(CN) – Marking a key victory for public land advocates, the 9th Circuit ruled that federal law prohibits the U.S. Forest Service from charging fees to hikers, campers, picnickers and sight-seers who use undeveloped portions of a national forest.
Colorado-based attorney Matt Kenna told Courthouse News that the decision – the first time an appellate court has ruled on such fees, which have been challenged far and wide – could affect pending cases in Colorado and elsewhere.
“It’s actually very important,” Kenna said in a phone interview. “No matter how wealthy or poor you are, you can always go and use the public lands … it’s a great equalizer, and that’s being encroached on by these [fee] programs.”
Though it will likely have national implications, the battleground for the present case was Southern Arizona’s Santa Catalina Mountains, which tower over the desert city of Tucson and reach heights of 10,000 feet above sea level. One of the range’s peaks, Mount Lemmon, with its twisting paved road into its cool forest climes, is a very popular recreation area for hikers and campers and families hoping to briefly escape the desert heat below. It’s also the site of the nation’s southernmost ski run.
The Coronado National Forest began collecting a $5 per car fee from all drivers who parked along the 28-mile highway leading to the Mount Lemmon as part of a pilot program that began in 1996. In 2004, Congress enacted the Recreation Enhancement Act (REA), which created guidelines governing when and where the Forest Service could charge visitors for using public lands.
The act prohibits the agency from charging fees “solely for parking, scenic pullouts, and other non-developed areas.”
Nonetheless, the Coronado National Forest retained the Mount Lemmon fees, figuring they were legal because the mountain is a “High Impact Recreation Area”.
In 2008, four individuals sued the agency, arguing that the act did not allow it to charge recreational visitors who merely parked their cars then hiked into the undeveloped forest to picnic or camp. They sought an injunction and return of the money they had spent on fees and fines. U.S. District Judge Raner Collins initially dismissed the case, finding that the plaintiffs had failed to state a claim. A three-judge panel of the 9th Circuit reversed on Thursday from San Francisco.
“Everyone is entitled to enter national forests without paying a cent,” wrote Senior U.S. District Judge Robert Gettleman for the unanimous panel. Gettleman sat on the panel by designation from the Northern District of Illinois.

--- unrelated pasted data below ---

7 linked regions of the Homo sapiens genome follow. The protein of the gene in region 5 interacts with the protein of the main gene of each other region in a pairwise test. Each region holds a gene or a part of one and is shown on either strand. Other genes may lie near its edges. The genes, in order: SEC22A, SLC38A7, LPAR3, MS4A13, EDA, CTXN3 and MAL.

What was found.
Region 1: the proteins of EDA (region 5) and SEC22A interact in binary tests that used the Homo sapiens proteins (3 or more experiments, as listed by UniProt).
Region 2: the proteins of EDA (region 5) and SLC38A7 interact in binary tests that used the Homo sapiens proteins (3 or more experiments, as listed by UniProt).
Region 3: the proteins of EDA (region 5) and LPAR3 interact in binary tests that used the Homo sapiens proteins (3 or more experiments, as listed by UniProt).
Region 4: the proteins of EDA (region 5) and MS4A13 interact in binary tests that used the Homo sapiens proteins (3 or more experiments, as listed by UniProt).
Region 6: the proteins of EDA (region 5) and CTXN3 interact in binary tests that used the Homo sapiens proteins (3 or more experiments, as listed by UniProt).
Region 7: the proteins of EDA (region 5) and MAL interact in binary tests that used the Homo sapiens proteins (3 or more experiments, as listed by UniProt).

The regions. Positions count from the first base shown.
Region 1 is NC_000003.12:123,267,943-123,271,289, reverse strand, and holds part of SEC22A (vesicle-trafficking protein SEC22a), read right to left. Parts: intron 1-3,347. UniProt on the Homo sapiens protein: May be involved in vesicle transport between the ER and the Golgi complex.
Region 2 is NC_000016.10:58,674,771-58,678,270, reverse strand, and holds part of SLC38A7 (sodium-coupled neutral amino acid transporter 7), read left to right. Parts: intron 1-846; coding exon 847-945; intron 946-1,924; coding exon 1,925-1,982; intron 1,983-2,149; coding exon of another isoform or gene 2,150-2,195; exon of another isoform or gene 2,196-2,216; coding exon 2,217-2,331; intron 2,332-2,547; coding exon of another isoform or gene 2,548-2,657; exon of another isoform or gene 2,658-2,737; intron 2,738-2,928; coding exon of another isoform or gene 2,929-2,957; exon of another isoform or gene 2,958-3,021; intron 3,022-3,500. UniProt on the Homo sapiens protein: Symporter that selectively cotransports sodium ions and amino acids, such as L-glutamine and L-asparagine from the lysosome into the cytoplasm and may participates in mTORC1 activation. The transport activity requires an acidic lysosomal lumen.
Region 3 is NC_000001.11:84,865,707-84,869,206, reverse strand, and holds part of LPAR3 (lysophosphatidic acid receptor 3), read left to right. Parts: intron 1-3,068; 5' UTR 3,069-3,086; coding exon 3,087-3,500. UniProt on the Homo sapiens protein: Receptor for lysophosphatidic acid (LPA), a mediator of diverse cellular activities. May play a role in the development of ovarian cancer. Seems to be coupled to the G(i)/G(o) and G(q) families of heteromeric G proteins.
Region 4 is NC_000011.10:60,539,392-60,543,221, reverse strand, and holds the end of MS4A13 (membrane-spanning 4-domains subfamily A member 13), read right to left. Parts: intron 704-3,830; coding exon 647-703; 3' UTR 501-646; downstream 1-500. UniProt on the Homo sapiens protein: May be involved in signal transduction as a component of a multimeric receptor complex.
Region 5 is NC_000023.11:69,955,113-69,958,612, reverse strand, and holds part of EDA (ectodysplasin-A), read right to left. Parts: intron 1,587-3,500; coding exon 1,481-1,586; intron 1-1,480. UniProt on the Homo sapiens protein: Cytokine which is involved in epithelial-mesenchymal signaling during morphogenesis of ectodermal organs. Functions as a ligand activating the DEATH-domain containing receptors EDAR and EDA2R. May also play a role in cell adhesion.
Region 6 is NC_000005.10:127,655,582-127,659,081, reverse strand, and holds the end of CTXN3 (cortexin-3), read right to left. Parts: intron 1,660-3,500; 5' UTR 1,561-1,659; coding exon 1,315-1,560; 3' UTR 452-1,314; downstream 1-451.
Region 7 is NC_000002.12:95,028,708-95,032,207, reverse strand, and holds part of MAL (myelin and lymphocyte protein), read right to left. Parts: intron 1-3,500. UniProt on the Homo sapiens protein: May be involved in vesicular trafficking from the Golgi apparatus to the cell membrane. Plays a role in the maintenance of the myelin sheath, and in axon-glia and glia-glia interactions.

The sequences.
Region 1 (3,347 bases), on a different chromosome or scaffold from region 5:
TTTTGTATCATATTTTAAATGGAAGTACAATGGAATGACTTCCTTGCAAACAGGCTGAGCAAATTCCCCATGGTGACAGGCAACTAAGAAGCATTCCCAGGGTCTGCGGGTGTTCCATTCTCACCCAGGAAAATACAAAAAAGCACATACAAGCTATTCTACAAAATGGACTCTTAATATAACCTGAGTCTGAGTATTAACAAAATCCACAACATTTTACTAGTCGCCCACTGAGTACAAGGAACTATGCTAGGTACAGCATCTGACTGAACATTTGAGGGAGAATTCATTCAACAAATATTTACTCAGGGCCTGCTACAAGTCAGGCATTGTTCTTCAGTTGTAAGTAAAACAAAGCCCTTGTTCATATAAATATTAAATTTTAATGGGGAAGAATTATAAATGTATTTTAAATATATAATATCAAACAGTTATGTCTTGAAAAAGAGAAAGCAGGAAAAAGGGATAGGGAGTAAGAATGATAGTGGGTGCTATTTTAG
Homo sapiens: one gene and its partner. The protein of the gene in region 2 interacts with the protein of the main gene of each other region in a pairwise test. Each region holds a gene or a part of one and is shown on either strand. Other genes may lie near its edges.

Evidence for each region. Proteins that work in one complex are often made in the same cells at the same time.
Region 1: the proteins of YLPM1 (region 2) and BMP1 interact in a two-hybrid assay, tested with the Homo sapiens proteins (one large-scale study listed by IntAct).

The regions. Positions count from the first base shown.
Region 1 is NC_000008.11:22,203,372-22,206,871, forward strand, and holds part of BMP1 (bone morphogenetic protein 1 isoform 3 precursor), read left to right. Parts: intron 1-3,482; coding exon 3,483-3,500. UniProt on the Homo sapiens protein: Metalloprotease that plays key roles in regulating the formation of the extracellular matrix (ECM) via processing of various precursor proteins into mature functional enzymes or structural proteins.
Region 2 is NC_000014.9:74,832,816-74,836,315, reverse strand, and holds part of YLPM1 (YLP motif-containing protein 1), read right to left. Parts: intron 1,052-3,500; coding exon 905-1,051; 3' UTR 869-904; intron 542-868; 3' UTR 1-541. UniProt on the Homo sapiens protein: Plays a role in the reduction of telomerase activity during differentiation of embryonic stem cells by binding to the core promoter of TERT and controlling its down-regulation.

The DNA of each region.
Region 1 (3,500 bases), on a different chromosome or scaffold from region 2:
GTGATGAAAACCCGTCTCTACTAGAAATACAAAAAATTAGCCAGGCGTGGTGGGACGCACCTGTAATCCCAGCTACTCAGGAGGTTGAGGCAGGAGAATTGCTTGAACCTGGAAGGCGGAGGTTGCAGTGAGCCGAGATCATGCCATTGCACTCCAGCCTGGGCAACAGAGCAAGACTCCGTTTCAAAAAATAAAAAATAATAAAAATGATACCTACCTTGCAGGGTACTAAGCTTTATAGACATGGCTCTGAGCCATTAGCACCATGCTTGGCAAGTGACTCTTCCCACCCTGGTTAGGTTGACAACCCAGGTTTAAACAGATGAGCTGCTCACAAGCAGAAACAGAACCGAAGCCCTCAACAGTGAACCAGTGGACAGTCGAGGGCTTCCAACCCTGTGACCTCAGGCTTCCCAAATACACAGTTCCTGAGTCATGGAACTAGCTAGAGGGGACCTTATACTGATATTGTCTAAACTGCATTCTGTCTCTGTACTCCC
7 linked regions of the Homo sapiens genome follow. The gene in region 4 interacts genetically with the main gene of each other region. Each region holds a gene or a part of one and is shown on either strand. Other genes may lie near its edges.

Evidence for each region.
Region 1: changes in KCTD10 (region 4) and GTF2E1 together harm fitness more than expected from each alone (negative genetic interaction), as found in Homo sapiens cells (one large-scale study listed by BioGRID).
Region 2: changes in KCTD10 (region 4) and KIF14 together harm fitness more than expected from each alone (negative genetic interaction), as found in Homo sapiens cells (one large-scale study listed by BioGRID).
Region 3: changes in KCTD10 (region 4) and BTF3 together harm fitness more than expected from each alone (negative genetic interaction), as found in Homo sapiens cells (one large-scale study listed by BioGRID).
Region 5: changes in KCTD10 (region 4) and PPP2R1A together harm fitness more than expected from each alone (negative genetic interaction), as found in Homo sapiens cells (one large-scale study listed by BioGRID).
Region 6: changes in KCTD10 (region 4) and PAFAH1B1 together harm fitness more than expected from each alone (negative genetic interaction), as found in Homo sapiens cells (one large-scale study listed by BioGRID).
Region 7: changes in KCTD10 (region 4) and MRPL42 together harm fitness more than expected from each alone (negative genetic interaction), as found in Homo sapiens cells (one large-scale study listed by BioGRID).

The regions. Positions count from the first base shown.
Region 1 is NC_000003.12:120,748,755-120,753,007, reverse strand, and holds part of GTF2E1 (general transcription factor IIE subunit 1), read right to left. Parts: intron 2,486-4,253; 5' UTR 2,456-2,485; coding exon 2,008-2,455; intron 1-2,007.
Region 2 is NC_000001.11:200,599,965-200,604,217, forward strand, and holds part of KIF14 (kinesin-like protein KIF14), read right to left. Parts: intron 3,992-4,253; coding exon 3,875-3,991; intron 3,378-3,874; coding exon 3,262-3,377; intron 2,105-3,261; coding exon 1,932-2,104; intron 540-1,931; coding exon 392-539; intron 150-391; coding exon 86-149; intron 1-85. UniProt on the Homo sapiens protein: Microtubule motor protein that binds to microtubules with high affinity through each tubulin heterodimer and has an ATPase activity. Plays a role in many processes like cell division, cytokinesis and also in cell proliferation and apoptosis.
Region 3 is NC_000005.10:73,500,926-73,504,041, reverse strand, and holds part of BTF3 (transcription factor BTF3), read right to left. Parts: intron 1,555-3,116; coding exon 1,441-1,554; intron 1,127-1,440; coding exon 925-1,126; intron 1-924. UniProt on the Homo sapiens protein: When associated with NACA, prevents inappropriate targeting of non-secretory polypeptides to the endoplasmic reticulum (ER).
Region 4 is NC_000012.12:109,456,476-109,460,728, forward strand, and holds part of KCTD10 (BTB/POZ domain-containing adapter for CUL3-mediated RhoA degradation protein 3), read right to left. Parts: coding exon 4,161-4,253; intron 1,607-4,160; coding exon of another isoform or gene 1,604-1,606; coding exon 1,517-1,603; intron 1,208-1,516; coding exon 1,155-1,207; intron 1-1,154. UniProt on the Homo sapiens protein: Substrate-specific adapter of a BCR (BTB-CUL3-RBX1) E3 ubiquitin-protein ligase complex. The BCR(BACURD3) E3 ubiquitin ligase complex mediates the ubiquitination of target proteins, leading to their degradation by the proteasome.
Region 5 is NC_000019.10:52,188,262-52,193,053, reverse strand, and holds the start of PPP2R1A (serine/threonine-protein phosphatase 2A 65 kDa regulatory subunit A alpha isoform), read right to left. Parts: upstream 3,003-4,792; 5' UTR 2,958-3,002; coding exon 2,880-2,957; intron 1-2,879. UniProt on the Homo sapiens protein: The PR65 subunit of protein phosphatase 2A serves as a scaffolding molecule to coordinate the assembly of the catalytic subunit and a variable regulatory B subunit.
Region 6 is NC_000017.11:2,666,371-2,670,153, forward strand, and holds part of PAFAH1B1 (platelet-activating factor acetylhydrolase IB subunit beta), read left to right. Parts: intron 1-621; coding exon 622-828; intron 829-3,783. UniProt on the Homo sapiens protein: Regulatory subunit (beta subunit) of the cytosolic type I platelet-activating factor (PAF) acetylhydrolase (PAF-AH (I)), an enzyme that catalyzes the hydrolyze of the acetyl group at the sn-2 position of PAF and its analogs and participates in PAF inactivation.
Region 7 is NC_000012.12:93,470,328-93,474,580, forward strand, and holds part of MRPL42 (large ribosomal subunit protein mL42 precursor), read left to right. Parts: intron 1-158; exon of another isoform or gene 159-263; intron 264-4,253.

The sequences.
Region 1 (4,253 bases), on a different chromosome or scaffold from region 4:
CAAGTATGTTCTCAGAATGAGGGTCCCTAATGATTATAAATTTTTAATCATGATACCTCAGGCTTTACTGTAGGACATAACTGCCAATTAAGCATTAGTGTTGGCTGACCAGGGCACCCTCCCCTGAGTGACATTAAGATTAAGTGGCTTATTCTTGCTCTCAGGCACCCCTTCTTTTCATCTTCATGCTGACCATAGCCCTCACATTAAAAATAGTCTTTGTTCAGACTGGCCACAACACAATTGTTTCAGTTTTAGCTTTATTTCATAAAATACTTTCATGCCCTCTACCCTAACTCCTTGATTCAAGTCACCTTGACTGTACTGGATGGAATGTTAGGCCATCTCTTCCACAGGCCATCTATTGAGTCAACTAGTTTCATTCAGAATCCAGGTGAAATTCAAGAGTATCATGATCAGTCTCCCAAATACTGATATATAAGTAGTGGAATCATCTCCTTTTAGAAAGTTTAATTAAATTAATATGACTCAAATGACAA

The panel found that the REA clearly prohibits the agency from charging fees for the use of non-developed areas, calling the Forest Service’s reading of the law “nonsensical”.
“By ignoring the plain text, the Forest Service arrives at an interpretation that would enable an end-run around the clear statutory restrictions,” Gettleman wrote. “If the REA gave the agency complete discretion to dictate a fee’s so-called purpose, then the agency could entirely evade the prohibition on parking fees by simply declaring that its fees are ‘for’ something else too.”
“Because the REA has a plain meaning that does not lead to an absurd result, we have no need to afford deference to the agency’s competing, nonsensical interpretation,” he added.
People who visit the national forests do so for different reasons, and the law requires the agency to distinguish between those who use developed recreation facilities and those who do not, according to the panel.
“The Forest Service fails to distinguish-as the statute does-between someone who glides into a paved parking space and sits at a picnic table enjoying a feast of caviar and champagne, and someone who parks on the side of the highway, sits on a pile of gravel, and eats an old baloney sandwich while the cars whizz by,” according to the ruling. “The agency collects the same fee from both types of picnickers. That practice violates the statute’s plain text.”
Kenna, who is involved in a similar battle over fees charged on Mount Evans in the Arapaho National Forest, said the deep impetus behind the fee program is the “privatization of public lands.”
“I think they [the Forest Service] would be doing this no matter how much money they had,” he said. “If you want to go into one of these areas to go hiking … it doesn’t cost the Forest Service any money; what they are trying to do, is unlawfully get money from people to fund fancy developments on the forest.”
Coronado National Forest officials did not immediately respond to a request for comment.